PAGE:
I used my Le Creuset braiser which is pictured. The braiser pictured is 3.3 liter / 3.5 quart which is a good size for this recipe.
If you don't have a pot that can go from stovetop to oven then feel free to modify the recipe by searing the veal shanks on the stovetop in a skillet, deglaze with the white wine and then sauté the aromatics per the recipe card indications.
Once that step is done you can just put all the ingredients in your oven pot and continue the recipe as usual.
This recipe is super easy to make considering how rustically elegant it looks. That's the beauty of recipes like this one - they give you basically effortless elegance.
All you need to do is sprinkle the veal shanks with a bit of the salt and some flour, then sear them over relatively high heat to make a nice golden crust.
This step has two benefits. One is that you introduce some caramelization which develops new and more complex flavor compounds.
The second benefit is that you introduce starch (the flour) which combines with the liquids while cooking to make a richer and thicker sauce.
After searing the veal shanks, remove them to a plate and set aside for now. Then sauté the aromatics (the shallots and garlic) until lightly browned (again for some caramelization and extra flavor development).
Once the aromatics and golden and, well, aromatic, then you'll deglaze with the white wine. Pour it all in at once and it should sizzle vigorously and release a large plume of steam.
Once the steam has mostly evaporated, you can put the beans, kale, thyme, the rest of the seasoning and the water (with the dissolved buillon cube in it). Give it a stir to make sure it's all incorporated and then nestle the shanks in there about halfway into the liquid.
Cover and roast. That's all she wrote.
These braised veal shanks and white beans are exceptionally flavorful. They go really well with a bit of shaved parmesan or pecorino added just before serving.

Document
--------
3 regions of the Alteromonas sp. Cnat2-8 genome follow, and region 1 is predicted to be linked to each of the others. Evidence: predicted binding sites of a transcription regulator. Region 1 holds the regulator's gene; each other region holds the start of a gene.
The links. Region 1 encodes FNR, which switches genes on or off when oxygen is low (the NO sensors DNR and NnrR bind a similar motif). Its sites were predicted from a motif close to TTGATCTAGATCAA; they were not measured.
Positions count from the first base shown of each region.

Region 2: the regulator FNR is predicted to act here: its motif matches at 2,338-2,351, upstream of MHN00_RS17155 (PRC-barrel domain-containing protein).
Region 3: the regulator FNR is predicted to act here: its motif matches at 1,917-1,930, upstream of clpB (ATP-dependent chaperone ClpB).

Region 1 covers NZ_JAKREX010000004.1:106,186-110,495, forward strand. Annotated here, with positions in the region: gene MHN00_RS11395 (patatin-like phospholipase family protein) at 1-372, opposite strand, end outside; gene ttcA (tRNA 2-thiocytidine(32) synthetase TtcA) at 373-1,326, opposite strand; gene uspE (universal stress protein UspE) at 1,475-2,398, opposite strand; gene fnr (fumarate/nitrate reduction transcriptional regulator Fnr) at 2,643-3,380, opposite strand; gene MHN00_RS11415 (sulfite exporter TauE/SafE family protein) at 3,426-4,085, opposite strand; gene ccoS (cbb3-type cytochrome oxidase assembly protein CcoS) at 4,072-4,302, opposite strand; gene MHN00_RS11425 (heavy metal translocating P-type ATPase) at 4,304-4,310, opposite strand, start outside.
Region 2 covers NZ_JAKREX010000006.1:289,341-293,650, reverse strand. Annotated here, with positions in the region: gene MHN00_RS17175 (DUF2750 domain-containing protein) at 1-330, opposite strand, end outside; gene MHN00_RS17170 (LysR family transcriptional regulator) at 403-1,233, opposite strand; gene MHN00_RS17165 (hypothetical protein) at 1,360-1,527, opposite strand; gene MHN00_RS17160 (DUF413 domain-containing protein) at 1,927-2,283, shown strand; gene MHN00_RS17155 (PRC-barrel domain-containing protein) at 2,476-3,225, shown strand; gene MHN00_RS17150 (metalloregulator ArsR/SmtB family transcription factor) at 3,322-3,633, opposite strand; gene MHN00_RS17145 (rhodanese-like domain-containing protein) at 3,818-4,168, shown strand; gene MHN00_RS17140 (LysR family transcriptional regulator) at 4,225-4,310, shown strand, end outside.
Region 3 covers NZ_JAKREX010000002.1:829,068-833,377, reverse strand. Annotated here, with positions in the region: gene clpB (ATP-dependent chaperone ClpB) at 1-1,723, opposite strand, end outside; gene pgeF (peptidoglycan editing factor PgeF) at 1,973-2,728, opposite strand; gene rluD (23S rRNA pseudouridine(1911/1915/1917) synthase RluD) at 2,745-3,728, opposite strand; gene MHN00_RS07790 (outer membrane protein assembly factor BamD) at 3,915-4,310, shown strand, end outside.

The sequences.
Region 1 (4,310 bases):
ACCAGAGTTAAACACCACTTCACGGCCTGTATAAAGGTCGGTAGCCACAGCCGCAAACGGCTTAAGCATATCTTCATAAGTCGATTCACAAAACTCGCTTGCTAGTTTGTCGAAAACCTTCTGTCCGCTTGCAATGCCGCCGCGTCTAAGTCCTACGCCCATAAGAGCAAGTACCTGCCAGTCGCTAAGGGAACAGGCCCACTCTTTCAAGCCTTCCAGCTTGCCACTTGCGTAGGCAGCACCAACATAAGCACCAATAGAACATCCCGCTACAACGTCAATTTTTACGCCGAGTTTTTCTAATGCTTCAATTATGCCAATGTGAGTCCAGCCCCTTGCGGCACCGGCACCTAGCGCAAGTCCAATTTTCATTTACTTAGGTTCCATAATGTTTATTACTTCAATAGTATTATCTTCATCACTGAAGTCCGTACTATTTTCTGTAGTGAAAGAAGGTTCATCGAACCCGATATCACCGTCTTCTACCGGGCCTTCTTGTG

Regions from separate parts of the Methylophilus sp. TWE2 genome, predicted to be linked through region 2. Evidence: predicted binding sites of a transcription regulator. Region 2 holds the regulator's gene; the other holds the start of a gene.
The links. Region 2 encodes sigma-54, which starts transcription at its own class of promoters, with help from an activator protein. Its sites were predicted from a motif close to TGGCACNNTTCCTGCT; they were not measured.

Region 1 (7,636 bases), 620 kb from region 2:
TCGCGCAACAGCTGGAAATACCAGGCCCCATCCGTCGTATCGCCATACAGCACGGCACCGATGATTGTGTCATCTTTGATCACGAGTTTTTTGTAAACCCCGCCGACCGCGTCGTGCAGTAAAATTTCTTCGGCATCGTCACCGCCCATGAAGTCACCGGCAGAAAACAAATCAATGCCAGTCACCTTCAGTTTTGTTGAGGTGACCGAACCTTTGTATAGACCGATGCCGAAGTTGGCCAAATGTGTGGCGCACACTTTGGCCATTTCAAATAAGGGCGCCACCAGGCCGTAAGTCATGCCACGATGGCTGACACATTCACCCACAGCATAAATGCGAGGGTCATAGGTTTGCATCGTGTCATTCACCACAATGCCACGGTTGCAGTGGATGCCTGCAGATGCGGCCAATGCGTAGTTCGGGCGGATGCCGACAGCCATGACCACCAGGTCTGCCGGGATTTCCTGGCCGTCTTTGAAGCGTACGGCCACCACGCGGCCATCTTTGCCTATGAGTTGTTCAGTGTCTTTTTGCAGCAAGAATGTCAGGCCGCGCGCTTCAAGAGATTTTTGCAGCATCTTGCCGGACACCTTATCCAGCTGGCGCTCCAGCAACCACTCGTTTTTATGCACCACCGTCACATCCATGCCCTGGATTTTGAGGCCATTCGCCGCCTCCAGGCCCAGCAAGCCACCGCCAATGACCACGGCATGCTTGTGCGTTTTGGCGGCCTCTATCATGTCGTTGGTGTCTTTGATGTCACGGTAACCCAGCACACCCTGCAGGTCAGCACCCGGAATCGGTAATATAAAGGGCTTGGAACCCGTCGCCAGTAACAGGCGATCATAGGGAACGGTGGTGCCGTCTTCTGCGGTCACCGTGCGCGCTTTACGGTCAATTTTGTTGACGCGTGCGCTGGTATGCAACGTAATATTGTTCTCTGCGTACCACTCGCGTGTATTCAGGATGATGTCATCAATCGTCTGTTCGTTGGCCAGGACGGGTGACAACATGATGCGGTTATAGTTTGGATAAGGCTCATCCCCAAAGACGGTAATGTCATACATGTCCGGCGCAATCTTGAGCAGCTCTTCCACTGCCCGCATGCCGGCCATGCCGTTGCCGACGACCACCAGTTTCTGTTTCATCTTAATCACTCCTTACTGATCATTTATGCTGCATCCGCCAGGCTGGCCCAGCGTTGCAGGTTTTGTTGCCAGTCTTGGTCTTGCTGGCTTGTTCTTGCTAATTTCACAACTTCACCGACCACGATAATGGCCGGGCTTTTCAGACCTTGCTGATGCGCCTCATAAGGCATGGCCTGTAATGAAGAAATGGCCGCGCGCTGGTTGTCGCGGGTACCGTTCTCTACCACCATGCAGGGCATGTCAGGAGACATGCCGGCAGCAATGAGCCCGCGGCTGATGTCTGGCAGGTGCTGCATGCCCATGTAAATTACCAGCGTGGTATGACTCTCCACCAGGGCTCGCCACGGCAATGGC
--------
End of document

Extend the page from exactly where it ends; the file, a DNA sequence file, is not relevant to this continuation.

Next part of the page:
If you want a carb element, you can go as simple as some nice bread or buttery noodles (this was my preference and it was so good!), or go a bit further with saffron risotto or maybe creamy garlic parmesan polenta.
Looking for more effortlessly elegant meals? Maybe you'll like one of these:
Braised Veal Shanks with White Beans & Kale
- heavy bottomed pot with lid that can go from stovetop to oven Dutch oven or similar cast iron casserole pot is a good option. See equipment note for other options.
- 500 grams veal shanks about 2 cross-cut shanks (1lb or so)
- 3.5 cups presoaked white beans about 700 grams / 25oz
- 1 cup kale or spinach, frozen or fresh
- 600 ml water about 2.5 cups
- 1 bouillon cube low-sodium
- 0.5 cup white wine
- 3 tablespoons oil vegetable or olive
- 2 teaspoons flour
- 4 shallots finely sliced
- 3 cloves garlic finely sliced
- 4 sprigs fresh thyme
- 2 teaspoons black pepper
- 2.5 teaspoons salt
- Presoak the white beans for at least 8 hours or overnight.
- Preheat oven to 165 C / 330 F.
- Dissolve the bouillon cube in the water.
- Finely slice the shallots and garlic.
- Sprinkle the veal evenly on all sides with 1 teaspoon of the salt then with all of the flour.
- Heat the oil in the pot on medium-high to high heat. Sear the veal on all sides until lightly golden brown then remove it from the pot and set aside in a plate.
- Add the garlic and shallots to the pot and sauté a few minutes until softened, aromatic and beginning to brown lightly.
- Pour the white wine into the hot pan all at once to deglaze. Allow it to simmer until most of the steam has evaporated and then put in the beans, kale, thyme, the rest of the seasonings and the water. Give it a stir to combine everything evenly then place the veal shanks back in the pot.
- Cover and put in oven for 2 hours. After 2 hours everything should be nicely golden and the veal shanks should be very tender. If not, then uncover and continue roasting another 30 minutes - add another half cup water if the liquid reduces so much that the stew is sticking.
- When ready remove from oven, allow to cool for 5-10 minutes and then taste and adjust seasoning to your preference (maybe you want more salt or black pepper).